The Empire Strikes Back
I think I can recite most of the dialogue from The Empire Strikes Back — I mean, even R2’s clicks and beeps. Isn’t that sad?
Raiders of the Lost Ark — the movie, I think, that made Harrison Ford the Hollywood god he is today — was still a year away when Empire was released, and Empire is the last time Harrison Ford wasn’t playing Harrison Ford. It’s possible to watch Star Wars and Empire, even today, and see more Han Solo than Harrison Ford — but by Return of the Jedi, the Ford persona was fully in place. Or maybe it’s the other way around — maybe the Ford persona we love in all his post-Jedi roles is more Han Solo than anything else. Whichever — watch the trilogy to see Harrison Ford transformed from a character actor to a Movie Star.
Harrison Ford has a moment I love in Empire. After he and Luke bid adieu on Hoth (they won’t see each other again till Jedi, but of course they don’t know that), Han watches Luke walk away, and the expression on Han’s face could only be called wistful. It complicates their relationship in a way that few other movies dare, by suggesting that there’s almost a “romance” between Han and Luke — not a sexual relationship, but a deeply platonic one.
I have new respect for Mark Hamill after recent viewings of Empire. He’s no Kenneth Branagh, yet consider: Luke spends most of the movie on Dagobah with R2-D2 and Yoda — hence Hamill must interact with a robot and a Muppet for a good chunk of the film. And he does a fine job — one that’s not so obvious until you watch a movie such as The Muppet Christmas Carol, in which you can see on the face of Michael Caine — one of the few humans in the cast — that he’s constantly thinking, “I’m talking to a sock puppet.” Hamill never once lets you see how tough he must have had it. He believes in R2 and Yoda just as much as we do.
Return of the Jedi
There’s wonderful symbolism in Luke’s costumes that becomes plain when you sit and watch all three movies at once. In Star Wars, as the callow, innocent boy, he’s dressed in colors so pale they might as well be white. In Empire, as his confidence increases, as he takes on leadership responsibilities (leading a squadron at the battle of Hoth), and as he dabbles more in the Force, he wears gray — his innocence is soiled. By Jedi, he’s dressed in priestly black, a tortured ascetic but one sure of his power.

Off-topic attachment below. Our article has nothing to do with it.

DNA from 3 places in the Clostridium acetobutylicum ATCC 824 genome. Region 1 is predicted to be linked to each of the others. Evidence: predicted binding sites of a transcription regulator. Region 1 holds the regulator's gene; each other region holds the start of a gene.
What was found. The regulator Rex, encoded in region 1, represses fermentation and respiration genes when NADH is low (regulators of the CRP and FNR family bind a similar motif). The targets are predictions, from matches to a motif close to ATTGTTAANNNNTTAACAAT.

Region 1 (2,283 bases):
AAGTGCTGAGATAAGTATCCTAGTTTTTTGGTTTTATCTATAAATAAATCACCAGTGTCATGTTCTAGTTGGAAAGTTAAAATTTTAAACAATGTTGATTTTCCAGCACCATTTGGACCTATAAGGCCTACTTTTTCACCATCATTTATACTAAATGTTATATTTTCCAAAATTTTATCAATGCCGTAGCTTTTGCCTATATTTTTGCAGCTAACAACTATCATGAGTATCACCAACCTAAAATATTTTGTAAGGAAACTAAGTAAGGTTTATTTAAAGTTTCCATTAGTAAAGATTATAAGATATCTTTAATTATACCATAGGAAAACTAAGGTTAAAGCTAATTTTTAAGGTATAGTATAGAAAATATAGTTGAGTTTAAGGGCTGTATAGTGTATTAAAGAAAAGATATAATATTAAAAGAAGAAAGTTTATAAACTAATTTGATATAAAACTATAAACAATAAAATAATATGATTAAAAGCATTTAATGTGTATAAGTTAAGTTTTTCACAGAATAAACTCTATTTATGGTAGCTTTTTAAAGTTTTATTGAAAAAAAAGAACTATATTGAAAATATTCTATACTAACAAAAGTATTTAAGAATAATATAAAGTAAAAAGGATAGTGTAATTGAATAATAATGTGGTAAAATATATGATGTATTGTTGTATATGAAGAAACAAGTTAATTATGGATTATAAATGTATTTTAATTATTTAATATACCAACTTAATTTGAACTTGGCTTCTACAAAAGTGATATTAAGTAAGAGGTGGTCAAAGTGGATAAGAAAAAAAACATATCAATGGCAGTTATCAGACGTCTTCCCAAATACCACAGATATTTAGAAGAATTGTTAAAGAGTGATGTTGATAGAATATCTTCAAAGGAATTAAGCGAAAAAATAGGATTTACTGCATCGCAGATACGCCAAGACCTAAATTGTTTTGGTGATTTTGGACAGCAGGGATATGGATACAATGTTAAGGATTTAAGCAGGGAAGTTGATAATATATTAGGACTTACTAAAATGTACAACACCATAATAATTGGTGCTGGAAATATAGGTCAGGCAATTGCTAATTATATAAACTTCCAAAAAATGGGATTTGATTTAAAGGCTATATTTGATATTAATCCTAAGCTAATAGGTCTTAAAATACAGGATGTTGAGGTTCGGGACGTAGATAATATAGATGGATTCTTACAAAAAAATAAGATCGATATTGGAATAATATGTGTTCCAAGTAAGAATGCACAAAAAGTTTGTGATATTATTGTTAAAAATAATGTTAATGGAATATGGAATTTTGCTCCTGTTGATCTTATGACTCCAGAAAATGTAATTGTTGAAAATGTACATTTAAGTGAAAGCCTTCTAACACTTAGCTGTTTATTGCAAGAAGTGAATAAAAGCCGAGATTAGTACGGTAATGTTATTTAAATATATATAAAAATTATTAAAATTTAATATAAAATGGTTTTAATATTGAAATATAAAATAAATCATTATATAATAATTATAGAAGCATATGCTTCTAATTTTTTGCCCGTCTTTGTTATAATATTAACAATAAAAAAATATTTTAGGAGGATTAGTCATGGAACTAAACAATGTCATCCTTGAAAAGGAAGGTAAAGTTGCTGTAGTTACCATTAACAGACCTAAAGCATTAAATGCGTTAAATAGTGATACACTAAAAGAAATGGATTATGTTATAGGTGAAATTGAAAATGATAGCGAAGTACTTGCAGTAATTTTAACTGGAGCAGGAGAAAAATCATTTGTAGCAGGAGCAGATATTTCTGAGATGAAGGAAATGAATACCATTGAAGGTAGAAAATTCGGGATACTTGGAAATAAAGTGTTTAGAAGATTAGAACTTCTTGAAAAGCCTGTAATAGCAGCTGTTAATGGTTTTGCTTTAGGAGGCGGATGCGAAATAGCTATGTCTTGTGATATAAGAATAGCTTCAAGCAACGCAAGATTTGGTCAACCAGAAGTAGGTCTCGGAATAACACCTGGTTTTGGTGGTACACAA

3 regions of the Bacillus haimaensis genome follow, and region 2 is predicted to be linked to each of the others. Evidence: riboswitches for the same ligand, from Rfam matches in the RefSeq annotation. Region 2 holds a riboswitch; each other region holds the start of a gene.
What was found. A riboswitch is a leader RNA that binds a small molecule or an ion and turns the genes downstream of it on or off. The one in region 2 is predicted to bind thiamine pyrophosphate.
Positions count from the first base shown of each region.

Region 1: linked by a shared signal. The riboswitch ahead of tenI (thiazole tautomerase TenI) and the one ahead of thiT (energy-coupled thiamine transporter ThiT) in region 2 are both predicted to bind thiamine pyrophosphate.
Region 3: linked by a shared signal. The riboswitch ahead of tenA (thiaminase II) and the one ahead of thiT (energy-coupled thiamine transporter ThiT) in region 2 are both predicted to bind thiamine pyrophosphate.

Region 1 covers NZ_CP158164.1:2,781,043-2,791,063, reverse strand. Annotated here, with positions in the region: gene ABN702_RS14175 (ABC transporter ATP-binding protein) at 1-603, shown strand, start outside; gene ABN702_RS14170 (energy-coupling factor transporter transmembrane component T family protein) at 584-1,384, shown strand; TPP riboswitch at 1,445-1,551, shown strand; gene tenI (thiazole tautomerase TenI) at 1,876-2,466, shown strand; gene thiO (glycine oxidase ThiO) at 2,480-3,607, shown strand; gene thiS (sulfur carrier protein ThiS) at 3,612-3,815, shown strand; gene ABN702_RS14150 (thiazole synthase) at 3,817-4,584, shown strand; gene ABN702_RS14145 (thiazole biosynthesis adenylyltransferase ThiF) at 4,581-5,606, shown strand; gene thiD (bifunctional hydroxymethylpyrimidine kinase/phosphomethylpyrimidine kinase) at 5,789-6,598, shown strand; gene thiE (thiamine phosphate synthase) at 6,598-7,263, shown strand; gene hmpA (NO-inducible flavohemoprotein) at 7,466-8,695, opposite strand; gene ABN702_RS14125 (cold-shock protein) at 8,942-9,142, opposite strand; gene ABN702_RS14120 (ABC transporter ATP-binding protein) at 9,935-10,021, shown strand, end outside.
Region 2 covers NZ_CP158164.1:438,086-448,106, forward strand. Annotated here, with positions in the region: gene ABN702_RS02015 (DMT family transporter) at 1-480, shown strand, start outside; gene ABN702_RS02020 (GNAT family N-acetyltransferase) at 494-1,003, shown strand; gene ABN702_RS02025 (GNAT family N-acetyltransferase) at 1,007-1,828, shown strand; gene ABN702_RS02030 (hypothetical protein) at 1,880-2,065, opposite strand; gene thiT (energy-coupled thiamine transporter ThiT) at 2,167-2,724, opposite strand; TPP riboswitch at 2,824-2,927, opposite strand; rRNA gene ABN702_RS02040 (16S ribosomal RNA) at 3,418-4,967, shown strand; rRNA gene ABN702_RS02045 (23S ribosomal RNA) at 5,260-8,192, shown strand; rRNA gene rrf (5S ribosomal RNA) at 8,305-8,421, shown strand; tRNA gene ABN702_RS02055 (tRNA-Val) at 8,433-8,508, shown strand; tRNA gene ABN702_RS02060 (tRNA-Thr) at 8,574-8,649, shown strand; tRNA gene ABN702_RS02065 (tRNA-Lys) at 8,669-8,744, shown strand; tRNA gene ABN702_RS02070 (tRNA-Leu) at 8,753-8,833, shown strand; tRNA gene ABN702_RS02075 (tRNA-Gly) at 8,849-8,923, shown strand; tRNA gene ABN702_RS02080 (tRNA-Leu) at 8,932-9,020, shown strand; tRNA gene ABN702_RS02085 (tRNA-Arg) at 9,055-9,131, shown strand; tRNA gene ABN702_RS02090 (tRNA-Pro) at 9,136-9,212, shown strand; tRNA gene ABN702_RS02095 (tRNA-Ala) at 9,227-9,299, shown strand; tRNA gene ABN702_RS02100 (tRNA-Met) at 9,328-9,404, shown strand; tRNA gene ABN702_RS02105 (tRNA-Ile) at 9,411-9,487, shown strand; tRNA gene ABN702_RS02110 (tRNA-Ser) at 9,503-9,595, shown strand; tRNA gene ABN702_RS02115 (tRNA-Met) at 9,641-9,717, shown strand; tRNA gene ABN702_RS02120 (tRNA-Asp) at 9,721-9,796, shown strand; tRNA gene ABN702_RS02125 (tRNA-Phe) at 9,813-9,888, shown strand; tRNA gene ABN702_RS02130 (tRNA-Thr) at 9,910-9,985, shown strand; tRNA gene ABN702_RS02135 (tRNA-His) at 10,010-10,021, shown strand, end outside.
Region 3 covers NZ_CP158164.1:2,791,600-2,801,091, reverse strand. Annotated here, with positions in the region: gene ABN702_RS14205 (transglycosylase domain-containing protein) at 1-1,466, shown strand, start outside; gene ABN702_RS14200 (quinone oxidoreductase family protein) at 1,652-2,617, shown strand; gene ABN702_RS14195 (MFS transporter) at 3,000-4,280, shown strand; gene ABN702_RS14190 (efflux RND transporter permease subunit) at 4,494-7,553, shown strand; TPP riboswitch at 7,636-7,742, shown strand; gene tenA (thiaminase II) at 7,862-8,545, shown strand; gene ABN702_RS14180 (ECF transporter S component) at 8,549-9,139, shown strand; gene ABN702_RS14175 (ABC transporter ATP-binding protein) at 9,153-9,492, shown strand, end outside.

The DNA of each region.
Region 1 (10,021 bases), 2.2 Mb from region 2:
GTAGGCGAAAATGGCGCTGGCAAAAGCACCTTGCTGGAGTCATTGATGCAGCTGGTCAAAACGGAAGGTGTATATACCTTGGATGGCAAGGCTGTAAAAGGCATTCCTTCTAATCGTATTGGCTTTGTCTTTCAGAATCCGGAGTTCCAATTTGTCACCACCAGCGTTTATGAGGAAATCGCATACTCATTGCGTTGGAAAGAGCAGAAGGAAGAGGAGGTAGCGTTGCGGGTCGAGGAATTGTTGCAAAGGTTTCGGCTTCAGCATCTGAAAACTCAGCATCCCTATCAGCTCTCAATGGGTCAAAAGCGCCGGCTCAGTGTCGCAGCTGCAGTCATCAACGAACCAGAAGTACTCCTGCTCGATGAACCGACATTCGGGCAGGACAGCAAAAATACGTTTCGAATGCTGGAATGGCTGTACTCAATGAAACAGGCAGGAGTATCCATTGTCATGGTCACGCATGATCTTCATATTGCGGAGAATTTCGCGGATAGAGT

Between his robot hand — echoing Vader’s machine innards — and his dark garb, Luke almost dark sides on us. At his confrontation with Vader in Jedi, Luke is the more powerful. In Empire, when Luke dueled with Vader, sweat poured off him, plastering his hair to his head. Luke was terrified, while Vader didn’t consider Luke much more than an annoyance — his lightsaber is held in one hand as parries with Luke, as if Vader almost can’t be bothered. Yet now, in Jedi, Luke is undoubtedly the master, even before he faces the emperor — even shackled, he turns his back on an armed Vader, and as Vader threw him for a loop with his fatherly announcement in Empire, it’s Luke’s turn to rattle Vader with entreaties to abandon the dark side, abandon the emperor.
But Luke is redeemed by redeeming Vader, and as he looks upon his father’s face for the first time, the flap of his black tunic falls open, revealing a patch of gray. There’s no return to innocence for Luke, but all is not darkness, either.
What’s so special?
The Special Editions are fun, no doubt — having seen these three movies countless times before, it became a game to find all the new scenes and FX. But if the new versions didn’t fundamentally add anything to the films we’ve loved for two decades, they didn’t change anything, either.
As 3PO might say, “Thank the Maker for that.”
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viewed at home on a small screen